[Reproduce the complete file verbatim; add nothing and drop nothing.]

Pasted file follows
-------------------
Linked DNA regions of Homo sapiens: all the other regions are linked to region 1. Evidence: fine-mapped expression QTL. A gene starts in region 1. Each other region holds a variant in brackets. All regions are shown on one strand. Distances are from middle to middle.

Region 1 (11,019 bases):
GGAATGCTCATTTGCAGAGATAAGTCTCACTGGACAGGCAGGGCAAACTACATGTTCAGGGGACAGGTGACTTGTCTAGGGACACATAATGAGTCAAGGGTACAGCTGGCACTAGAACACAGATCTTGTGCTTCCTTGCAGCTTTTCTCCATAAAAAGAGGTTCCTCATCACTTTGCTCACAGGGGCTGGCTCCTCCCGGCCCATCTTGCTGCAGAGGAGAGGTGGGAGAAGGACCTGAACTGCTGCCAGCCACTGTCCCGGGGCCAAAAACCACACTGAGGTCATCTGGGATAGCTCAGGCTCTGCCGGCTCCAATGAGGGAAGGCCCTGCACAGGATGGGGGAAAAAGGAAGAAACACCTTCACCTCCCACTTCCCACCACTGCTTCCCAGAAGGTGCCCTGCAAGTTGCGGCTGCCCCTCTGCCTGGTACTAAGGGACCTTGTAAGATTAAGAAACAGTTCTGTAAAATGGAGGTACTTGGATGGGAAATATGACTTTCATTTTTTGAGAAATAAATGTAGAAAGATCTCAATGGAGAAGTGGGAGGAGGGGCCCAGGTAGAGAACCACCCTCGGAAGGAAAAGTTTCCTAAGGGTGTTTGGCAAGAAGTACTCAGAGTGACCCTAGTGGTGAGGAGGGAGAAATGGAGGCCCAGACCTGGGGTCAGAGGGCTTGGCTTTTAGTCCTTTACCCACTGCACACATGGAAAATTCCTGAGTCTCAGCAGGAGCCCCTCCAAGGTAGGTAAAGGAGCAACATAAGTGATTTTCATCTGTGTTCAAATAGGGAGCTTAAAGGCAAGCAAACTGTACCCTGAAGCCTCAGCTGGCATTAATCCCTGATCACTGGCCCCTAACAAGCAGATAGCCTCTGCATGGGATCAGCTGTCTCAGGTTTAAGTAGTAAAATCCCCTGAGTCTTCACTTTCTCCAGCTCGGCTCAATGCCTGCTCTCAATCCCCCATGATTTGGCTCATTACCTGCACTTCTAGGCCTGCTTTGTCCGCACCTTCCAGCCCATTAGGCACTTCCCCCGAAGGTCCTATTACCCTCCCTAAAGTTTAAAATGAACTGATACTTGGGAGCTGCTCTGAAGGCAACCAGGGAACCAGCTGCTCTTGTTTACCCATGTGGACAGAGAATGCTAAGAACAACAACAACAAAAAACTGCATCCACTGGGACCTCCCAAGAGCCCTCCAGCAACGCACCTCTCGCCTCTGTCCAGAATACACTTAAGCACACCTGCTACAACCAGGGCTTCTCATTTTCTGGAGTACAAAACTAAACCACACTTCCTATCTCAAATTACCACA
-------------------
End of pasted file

Linked DNA regions of Homo sapiens: all the other regions are linked to region 1. Evidence: fine-mapped expression QTL. A gene starts in region 1. Each other region holds a variant in brackets. All regions are shown on one strand. Distances are from middle to middle.

Region 1 (11,019 bases):
GGAATGCTCATTTGCAGAGATAAGTCTCACTGGACAGGCAGGGCAAACTACATGTTCAGGGGACAGGTGACTTGTCTAGGGACACATAATGAGTCAAGGGTACAGCTGGCACTAGAACACAGATCTTGTGCTTCCTTGCAGCTTTTCTCCATAAAAAGAGGTTCCTCATCACTTTGCTCACAGGGGCTGGCTCCTCCCGGCCCATCTTGCTGCAGAGGAGAGGTGGGAGAAGGACCTGAACTGCTGCCAGCCACTGTCCCGGGGCCAAAAACCACACTGAGGTCATCTGGGATAGCTCAGGCTCTGCCGGCTCCAATGAGGGAAGGCCCTGCACAGGATGGGGGAAAAAGGAAGAAACACCTTCACCTCCCACTTCCCACCACTGCTTCCCAGAAGGTGCCCTGCAAGTTGCGGCTGCCCCTCTGCCTGGTACTAAGGGACCTTGTAAGATTAAGAAACAGTTCTGTAAAATGGAGGTACTTGGATGGGAAATATGACTTTCATTTTTTGAGAAATAAATGTAGAAAGATCTCAATGGAGAAGTGGGAGGAGGGGCCCAGGTAGAGAACCACCCTCGGAAGGAAAAGTTTCCTAAGGGTGTTTGGCAAGAAGTACTCAGAGTGACCCTAGTGGTGAGGAGGGAGAAATGGAGGCCCAGACCTGGGGTCAGAGGGCTTGGCTTTTAGTCCTTTACCCACTGCACACATGGAAAATTCCTGAGTCTCAGCAGGAGCCCCTCCAAGGTAGGTAAAGGAGCAACATAAGTGATTTTCATCTGTGTTCAAATAGGGAGCTTAAAGGCAAGCAAACTGTACCCTGAAGCCTCAGCTGGCATTAATCCCTGATCACTGGCCCCTAACAAGCAGATAGCCTCTGCATGGGATCAGCTGTCTCAGGTTTAAGTAGTAAAATCCCCTGAGTCTTCACTTTCTCCAGCTCGGCTCAATGCCTGCTCTCAATCCCCCATGATTTGGCTCATTACCTGCACTTCTAGGCCTGCTTTGTCCGCACCTTCCAGCCCATTAGGCACTTCCCCCGAAGGTCCTATTACCCTCCCTAAAGTTTAAAATGAACTGATACTTGGGAGCTGCTCTGAAGGCAACCAGGGAACCAGCTGCTCTTGTTTACCCATGTGGACAGAGAATGCTAAGAACAACAACAACAAAAAACTGCATCCACTGGGACCTCCCAAGAGCCCTCCAGCAACGCACCTCTCGCCTCTGTCCAGAATACACTTAAGCACACCTGCTACAACCAGGGCTTCTCATTTTCTGGAGTACAAAACTAAACCACACTTCCTATCTCAAATTACCACA